What was once a barrier will bring communities together

Antonine Wall in New Kilpatrick Cemetery. Picture: Emma Mitchell
Antonine Wall in New Kilpatrick Cemetery. Picture: Emma Mitchell

An ambitious project to bring the Antonine Wall to life has received initial support from the Heritage Lottery Fund.

Rediscovering the Antonine Wall aims to develop proposals for Roman-themed play spaces, replica stone slabs which mark distance, art events and a community-led video tour of the wall.

And, with the remit of engaging local communities along the wall’s entire length, the project also plans to recruit a 21st century legion to act as a promotional army.

Led by West Dunbartonshire Council, the strategy sees five local authorities – East and West Dunbartonshire, Glasgow City, Falkirk, and North Lanarkshire – working together with help from Historic Environment Scotland (HES).

Development funding of £97,000 has recently been awarded to help progress the plans to allow the group to apply for a full grant – which could be in the region of £1.5 million – to implement it.

Councillor Jim Gibbons, convener of the place, neighbourhood and corporate assets committee at East Dunbartonshire Council, said: “Support from the Heritage Lottery Fund will allow officers to develop this exciting project with local communities.

“Innovative proposals range from Roman-themed play spaces to a multimedia tour, aimed at bringing history and heritage to life.

“The Antonine Wall is a key part of East Dunbartonshire’s rich history with much to explore locally and I look forward to hearing more about this project as it develops.”

Lucy Casot, head of the Heritage Lottery Fund in Scotland, said: “Stretching from one side of the country to the other, what was once built as a barrier will bring the communities along its length together to explore and celebrate their shared heritage thanks to funding from the National Lottery.

“It’s an opportunity to raise the profile of this incredible feat of construction while benefiting communities across five regions.”

Rediscovering the Antonine Wall aims to increase awareness and understanding of the landmark – a World Heritage Site since 2008.

Training, local content development and community-led events will underpin the delivery of the three-year project and ensure that what is delivered is unique to each area and curated to meet the needs of individual local communities.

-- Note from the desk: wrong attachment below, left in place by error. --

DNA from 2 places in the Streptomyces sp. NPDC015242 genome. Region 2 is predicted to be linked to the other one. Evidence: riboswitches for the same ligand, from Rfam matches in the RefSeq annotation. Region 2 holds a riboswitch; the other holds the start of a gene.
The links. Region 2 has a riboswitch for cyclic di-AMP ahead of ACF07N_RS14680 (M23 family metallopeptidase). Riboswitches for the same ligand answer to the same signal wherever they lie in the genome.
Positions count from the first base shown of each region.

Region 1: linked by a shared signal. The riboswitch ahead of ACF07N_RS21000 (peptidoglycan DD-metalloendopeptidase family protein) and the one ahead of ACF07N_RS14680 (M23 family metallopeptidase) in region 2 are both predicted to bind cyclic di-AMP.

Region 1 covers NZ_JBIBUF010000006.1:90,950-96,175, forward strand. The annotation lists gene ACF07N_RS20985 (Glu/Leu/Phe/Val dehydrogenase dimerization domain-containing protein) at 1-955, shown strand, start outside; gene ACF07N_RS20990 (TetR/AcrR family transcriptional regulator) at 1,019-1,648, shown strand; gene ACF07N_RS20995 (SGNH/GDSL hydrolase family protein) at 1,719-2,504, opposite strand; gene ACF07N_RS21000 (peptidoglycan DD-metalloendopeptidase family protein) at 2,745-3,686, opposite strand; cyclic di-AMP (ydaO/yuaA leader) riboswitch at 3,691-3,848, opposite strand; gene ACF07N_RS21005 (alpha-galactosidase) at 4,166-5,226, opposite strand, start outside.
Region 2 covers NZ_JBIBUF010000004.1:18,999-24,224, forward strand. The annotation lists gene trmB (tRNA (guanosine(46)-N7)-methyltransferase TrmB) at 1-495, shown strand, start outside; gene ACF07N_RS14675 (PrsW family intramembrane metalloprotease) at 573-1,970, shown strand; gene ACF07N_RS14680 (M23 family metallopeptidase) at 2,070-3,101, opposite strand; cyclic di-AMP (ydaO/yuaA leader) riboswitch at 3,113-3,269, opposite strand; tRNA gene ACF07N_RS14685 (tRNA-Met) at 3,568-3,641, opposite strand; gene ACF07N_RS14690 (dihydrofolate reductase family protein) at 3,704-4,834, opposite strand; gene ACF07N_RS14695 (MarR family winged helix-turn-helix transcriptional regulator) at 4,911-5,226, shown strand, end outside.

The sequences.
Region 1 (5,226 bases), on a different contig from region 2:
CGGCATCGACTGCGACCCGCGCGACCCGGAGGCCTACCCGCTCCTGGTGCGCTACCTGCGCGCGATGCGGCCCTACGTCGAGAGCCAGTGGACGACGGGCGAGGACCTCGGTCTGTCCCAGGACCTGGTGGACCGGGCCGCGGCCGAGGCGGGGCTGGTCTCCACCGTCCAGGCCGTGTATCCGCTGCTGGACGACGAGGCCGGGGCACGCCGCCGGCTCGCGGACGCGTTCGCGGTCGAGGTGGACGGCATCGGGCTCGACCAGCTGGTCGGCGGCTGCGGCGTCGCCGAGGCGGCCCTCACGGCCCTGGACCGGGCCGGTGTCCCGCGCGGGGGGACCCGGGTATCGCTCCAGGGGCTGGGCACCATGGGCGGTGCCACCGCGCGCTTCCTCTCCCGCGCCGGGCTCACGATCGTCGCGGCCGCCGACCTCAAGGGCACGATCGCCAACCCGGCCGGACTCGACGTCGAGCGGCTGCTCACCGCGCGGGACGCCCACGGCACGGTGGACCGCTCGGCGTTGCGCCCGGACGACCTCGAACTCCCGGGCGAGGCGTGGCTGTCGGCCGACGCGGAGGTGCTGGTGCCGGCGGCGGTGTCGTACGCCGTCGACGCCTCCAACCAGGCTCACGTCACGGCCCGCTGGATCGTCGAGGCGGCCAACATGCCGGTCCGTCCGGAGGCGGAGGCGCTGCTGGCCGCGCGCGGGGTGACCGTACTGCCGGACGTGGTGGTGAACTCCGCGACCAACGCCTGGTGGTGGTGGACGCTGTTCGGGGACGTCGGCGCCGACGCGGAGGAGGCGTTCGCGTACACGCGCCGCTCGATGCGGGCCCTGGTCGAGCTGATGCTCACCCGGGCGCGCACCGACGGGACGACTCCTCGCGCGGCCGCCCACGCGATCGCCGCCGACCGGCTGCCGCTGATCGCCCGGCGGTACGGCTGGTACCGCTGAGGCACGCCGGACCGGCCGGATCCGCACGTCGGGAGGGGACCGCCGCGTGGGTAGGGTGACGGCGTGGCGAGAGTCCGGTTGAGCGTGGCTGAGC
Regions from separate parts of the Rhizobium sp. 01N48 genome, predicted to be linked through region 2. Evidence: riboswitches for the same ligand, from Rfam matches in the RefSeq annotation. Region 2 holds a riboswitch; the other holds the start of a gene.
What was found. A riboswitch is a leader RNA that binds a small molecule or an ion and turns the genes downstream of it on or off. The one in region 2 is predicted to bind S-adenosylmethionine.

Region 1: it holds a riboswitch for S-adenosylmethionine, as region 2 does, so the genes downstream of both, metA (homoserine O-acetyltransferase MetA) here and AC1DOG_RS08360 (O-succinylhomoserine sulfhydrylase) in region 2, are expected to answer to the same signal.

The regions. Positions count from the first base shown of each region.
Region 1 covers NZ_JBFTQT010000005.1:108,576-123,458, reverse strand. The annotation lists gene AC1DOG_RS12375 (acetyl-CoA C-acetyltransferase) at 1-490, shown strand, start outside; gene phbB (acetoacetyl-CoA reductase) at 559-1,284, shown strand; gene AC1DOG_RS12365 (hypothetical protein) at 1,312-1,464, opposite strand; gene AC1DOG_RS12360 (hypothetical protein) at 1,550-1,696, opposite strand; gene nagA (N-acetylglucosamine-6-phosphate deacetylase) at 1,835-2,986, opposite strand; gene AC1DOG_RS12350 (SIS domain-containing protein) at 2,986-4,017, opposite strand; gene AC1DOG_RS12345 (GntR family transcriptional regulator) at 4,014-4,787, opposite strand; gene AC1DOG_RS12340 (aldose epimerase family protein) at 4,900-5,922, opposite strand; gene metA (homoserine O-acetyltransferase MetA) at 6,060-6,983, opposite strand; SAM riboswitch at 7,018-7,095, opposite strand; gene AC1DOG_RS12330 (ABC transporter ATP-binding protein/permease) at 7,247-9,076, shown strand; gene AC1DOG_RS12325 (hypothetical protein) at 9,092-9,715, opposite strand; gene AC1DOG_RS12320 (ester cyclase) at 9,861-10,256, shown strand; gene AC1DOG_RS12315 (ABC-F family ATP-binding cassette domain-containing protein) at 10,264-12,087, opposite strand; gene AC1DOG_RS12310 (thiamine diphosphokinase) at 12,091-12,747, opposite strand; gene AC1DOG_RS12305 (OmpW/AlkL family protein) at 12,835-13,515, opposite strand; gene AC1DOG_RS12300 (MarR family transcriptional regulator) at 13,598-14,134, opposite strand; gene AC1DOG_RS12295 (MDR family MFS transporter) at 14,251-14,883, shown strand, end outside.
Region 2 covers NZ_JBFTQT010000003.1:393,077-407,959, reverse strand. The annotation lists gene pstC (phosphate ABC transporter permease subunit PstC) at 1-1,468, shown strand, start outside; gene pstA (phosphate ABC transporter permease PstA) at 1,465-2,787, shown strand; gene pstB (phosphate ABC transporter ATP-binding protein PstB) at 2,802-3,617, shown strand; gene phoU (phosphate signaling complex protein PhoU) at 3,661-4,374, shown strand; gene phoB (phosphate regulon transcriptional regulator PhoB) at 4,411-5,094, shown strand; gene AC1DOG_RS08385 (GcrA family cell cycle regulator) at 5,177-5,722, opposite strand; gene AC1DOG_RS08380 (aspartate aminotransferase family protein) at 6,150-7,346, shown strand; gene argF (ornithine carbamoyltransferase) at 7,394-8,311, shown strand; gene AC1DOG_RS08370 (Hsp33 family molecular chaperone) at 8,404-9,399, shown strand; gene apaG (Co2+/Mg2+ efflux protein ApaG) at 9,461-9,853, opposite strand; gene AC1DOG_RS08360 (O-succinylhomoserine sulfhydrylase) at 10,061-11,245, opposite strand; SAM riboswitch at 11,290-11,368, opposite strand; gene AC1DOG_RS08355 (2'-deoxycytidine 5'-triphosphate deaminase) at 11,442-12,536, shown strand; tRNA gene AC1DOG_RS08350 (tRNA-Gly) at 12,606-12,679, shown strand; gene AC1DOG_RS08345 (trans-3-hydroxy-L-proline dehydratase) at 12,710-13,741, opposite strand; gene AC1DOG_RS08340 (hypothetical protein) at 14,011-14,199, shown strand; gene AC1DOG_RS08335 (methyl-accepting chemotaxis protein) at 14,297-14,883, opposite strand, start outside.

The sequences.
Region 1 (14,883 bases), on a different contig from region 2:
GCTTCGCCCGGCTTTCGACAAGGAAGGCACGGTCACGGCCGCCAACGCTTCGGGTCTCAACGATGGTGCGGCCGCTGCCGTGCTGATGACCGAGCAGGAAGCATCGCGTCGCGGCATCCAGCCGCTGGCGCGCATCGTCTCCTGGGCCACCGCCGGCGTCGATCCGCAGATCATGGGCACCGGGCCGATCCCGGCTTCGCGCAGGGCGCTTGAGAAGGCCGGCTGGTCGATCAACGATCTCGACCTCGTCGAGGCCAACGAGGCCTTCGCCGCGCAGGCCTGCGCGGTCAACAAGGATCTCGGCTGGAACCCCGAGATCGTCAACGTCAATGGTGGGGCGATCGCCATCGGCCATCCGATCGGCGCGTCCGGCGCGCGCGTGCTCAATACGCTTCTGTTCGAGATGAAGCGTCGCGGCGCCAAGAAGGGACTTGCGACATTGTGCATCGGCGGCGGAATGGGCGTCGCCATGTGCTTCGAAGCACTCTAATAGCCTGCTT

A project manager has been appointed to deliver the development phase. Emma McMullen will work with communities and key stakeholders to develop the final designs.

These include five replica distance slabs, similar to that at Bridgeness in Bo’ness, and interpretive play spaces with themed equipment and digital content.

Artistic attractions, created and delivered by local communities, are also on the wishlist as is recruiting a legion to help promote the Antonine Wall.

Patricia Weeks, HES World Heritage co-ordinator, said: “We’re pleased to be collaborating with our five council partners to help both local communities and visitors rediscover the Antonine Wall.”

Over the past two years, communities have been consulted to discover what is needed to enhance the wall in different areas.

The initial funding will allow the group to explore initiatives and also gain an understanding of how much it will finally cost.

Patricia said: “The plans include distance slabs in the five local areas and Roman-themed play parks in those authorities.

“We’re hoping to have input from local children and communities about the design of these which will vary in scale in each area.

“We would also like to create a 21st century legion – people in each area who can promote the wall by doing tours, speaking to schools or being a spokesperson for the wall.

“Overarching it all will be the art events. We’d like communities to come to us with ideas for arts projects along the wall.

“We’ll be holding consultations over the next few months with some fun, engaging activities.”

Patricia added: “My hopes for this project are that we can create an attraction for families and communities which will see them explore the wall, walk lengths of it, drop in to the play park, or visit a local business.

“We’d like to see the wall being enjoyed not only as a historic site but also as a beautiful green space that runs through the heart of Central Scotland.”